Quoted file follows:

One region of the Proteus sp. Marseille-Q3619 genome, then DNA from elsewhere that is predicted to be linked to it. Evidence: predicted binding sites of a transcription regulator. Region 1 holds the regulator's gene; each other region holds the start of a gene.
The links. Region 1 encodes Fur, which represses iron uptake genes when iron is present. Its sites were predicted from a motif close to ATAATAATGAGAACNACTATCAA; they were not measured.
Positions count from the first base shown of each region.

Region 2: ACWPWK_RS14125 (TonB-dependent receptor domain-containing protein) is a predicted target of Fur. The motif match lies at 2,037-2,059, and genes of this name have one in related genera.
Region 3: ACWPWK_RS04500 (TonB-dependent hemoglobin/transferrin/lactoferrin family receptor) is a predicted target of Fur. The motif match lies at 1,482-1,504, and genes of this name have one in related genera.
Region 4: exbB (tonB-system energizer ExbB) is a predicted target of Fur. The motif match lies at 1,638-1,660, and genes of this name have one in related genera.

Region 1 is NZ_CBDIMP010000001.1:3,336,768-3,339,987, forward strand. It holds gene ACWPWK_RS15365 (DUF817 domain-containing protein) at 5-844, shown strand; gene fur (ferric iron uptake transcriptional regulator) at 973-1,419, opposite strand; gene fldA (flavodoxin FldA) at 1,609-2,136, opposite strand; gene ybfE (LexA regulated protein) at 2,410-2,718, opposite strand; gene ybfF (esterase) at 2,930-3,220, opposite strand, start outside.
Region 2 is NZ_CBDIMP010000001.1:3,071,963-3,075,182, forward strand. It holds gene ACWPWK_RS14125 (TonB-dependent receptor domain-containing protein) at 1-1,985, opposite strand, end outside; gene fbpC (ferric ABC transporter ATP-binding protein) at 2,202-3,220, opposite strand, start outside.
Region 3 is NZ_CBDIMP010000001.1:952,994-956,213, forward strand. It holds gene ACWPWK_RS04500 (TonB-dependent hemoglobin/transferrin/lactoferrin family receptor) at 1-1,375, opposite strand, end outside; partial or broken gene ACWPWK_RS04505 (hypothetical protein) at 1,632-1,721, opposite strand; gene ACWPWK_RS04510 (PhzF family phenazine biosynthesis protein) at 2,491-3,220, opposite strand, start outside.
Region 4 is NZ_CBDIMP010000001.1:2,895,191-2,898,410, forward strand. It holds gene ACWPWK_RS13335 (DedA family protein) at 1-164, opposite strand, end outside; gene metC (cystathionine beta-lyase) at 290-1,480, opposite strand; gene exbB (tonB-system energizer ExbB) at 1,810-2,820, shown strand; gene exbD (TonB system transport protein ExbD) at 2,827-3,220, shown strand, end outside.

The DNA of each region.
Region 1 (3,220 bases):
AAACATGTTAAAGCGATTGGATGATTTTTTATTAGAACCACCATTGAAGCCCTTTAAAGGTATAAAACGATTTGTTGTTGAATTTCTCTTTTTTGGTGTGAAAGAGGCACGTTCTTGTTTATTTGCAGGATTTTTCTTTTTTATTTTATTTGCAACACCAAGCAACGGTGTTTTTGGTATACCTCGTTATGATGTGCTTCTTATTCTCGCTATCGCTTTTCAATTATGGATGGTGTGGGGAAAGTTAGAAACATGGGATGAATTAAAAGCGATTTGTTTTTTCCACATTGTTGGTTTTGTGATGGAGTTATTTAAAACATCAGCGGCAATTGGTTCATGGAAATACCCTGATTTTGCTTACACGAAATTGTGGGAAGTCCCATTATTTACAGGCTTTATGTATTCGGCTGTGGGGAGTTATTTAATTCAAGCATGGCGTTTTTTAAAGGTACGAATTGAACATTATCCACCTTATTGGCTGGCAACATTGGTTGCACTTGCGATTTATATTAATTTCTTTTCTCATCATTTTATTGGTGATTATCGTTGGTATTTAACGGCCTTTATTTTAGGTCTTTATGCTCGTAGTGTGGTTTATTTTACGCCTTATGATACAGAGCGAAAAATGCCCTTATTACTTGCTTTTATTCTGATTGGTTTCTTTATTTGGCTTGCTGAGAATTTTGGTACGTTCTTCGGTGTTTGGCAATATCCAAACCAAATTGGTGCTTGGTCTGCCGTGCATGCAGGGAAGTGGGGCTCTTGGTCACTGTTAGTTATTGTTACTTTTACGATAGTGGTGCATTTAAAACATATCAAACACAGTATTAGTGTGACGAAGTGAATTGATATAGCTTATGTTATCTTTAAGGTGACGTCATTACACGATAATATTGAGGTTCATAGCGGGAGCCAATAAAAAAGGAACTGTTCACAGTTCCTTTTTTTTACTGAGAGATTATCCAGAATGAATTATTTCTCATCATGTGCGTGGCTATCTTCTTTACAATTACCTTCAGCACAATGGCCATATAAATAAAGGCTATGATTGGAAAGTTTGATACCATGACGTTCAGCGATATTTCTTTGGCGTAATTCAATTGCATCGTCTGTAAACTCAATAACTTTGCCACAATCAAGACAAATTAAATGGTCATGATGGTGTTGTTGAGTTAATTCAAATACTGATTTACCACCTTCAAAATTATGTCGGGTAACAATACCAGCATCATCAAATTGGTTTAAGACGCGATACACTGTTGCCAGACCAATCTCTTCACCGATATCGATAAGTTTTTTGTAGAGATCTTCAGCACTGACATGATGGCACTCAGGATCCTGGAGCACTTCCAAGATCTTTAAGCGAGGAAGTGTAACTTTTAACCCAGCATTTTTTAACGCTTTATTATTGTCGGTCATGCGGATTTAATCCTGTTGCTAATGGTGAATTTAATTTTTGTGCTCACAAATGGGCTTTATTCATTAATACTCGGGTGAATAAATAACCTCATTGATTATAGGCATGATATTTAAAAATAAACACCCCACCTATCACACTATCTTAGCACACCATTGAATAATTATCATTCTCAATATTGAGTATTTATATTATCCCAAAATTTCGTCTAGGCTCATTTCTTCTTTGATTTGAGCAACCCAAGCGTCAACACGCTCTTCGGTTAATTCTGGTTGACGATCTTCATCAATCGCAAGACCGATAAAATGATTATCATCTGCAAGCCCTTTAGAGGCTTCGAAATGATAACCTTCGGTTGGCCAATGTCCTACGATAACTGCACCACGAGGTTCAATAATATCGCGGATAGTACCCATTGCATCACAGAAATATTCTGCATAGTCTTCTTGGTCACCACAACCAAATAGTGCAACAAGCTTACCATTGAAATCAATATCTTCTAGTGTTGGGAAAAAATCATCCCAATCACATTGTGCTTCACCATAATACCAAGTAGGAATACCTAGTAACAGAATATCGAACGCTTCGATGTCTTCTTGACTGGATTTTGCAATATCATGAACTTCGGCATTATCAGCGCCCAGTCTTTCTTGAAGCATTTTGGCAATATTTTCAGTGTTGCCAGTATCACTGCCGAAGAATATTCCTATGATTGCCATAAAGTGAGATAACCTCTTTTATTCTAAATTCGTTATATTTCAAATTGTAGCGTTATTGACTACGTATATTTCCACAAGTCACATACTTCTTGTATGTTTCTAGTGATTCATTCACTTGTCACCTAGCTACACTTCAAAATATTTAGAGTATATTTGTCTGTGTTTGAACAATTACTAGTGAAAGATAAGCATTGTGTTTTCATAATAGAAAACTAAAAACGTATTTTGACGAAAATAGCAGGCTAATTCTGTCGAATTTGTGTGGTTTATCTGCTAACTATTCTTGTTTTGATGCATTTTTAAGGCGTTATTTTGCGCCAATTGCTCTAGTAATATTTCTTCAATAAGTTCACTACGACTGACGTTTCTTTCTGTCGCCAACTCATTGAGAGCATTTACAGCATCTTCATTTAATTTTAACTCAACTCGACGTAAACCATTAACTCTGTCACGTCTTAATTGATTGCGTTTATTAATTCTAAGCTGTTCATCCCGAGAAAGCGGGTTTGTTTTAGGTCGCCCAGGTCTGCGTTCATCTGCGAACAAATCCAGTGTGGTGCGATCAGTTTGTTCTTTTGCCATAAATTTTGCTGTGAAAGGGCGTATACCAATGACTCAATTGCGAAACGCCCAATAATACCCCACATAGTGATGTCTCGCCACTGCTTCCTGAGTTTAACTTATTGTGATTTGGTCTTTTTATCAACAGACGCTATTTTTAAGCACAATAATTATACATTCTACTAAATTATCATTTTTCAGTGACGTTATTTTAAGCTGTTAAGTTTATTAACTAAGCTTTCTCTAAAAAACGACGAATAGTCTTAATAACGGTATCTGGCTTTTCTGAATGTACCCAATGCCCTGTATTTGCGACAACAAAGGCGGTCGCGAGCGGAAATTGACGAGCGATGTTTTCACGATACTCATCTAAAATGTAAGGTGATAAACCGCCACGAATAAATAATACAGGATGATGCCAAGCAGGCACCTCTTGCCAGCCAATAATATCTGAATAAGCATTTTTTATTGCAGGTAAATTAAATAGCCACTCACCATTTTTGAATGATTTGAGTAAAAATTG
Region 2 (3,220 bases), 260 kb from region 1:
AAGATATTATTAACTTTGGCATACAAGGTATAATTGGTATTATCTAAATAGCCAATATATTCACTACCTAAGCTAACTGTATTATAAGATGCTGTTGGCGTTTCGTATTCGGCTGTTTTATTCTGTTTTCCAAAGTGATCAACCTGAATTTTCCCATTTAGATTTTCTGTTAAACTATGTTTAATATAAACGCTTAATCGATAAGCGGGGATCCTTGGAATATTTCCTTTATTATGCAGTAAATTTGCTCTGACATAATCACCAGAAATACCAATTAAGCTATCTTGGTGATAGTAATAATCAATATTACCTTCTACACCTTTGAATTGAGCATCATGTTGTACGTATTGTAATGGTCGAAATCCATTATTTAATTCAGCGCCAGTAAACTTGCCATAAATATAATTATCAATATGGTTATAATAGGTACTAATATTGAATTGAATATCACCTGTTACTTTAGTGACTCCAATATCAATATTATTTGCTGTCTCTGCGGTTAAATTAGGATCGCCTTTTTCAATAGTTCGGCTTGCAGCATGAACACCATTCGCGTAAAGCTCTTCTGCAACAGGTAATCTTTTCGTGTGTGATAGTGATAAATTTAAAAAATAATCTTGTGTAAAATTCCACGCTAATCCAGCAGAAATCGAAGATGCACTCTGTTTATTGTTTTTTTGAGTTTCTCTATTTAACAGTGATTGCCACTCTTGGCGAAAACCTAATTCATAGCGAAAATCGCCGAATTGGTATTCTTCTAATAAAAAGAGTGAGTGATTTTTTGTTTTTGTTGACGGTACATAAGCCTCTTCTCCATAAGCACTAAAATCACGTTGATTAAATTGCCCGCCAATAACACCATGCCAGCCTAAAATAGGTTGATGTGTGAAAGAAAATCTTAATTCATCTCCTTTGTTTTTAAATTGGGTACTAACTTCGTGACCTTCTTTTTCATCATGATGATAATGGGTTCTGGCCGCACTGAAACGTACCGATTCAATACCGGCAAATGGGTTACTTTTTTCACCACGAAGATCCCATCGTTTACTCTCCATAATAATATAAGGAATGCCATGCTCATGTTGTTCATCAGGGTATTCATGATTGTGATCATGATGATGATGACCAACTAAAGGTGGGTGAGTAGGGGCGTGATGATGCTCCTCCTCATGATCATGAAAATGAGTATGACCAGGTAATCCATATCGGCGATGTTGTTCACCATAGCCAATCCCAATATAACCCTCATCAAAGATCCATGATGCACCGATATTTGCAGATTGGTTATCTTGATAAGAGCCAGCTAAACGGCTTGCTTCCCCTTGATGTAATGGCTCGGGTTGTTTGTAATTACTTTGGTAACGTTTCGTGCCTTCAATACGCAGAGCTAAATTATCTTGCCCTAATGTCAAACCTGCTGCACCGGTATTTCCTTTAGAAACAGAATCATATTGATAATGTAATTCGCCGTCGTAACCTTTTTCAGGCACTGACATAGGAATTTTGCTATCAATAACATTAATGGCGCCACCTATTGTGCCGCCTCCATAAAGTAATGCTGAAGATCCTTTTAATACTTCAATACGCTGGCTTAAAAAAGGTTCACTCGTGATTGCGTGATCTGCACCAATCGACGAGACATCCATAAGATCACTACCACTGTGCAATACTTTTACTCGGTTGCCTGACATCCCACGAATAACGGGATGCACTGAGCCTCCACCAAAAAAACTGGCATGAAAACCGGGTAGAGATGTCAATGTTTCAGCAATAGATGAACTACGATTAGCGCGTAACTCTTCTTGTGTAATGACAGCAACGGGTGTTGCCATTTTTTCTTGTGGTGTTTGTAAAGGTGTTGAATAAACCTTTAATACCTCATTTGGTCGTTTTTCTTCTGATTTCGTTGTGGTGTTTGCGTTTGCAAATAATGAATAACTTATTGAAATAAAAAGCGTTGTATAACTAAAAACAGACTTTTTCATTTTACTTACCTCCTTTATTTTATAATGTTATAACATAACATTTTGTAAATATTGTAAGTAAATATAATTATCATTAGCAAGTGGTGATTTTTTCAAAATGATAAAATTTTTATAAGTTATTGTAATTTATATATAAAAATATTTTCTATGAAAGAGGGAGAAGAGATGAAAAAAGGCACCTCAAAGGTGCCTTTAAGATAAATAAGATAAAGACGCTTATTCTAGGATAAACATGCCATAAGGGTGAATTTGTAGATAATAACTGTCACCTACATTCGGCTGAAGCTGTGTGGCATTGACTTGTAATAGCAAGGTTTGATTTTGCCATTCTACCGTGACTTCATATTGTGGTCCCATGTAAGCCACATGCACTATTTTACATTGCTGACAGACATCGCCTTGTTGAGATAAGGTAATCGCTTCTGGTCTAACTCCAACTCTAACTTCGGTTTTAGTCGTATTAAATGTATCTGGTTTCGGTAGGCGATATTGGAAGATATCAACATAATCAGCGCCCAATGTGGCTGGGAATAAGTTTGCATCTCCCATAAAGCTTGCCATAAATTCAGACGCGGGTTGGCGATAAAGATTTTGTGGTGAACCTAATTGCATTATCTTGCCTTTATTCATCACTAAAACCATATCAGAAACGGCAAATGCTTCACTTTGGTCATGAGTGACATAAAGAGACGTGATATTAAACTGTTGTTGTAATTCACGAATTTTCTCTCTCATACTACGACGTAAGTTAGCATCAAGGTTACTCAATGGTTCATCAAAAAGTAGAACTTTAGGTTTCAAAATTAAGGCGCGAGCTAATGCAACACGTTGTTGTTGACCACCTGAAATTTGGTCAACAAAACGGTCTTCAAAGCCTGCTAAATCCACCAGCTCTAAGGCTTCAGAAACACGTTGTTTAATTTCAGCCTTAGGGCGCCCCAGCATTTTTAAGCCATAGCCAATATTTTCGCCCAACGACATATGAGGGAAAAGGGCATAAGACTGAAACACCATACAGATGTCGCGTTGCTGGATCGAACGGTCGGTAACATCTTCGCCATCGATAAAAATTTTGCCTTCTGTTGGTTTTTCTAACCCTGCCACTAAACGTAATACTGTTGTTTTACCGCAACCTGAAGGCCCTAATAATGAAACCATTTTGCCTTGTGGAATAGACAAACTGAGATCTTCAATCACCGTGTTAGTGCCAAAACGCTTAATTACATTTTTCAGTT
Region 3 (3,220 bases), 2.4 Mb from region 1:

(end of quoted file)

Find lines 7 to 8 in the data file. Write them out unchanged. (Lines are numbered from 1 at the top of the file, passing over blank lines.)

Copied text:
Region 1 is NZ_CBDIMP010000001.1:3,336,768-3,339,987, forward strand. It holds gene ACWPWK_RS15365 (DUF817 domain-containing protein) at 5-844, shown strand; gene fur (ferric iron uptake transcriptional regulator) at 973-1,419, opposite strand; gene fldA (flavodoxin FldA) at 1,609-2,136, opposite strand; gene ybfE (LexA regulated protein) at 2,410-2,718, opposite strand; gene ybfF (esterase) at 2,930-3,220, opposite strand, start outside.
Region 2 is NZ_CBDIMP010000001.1:3,071,963-3,075,182, forward strand. It holds gene ACWPWK_RS14125 (TonB-dependent receptor domain-containing protein) at 1-1,985, opposite strand, end outside; gene fbpC (ferric ABC transporter ATP-binding protein) at 2,202-3,220, opposite strand, start outside.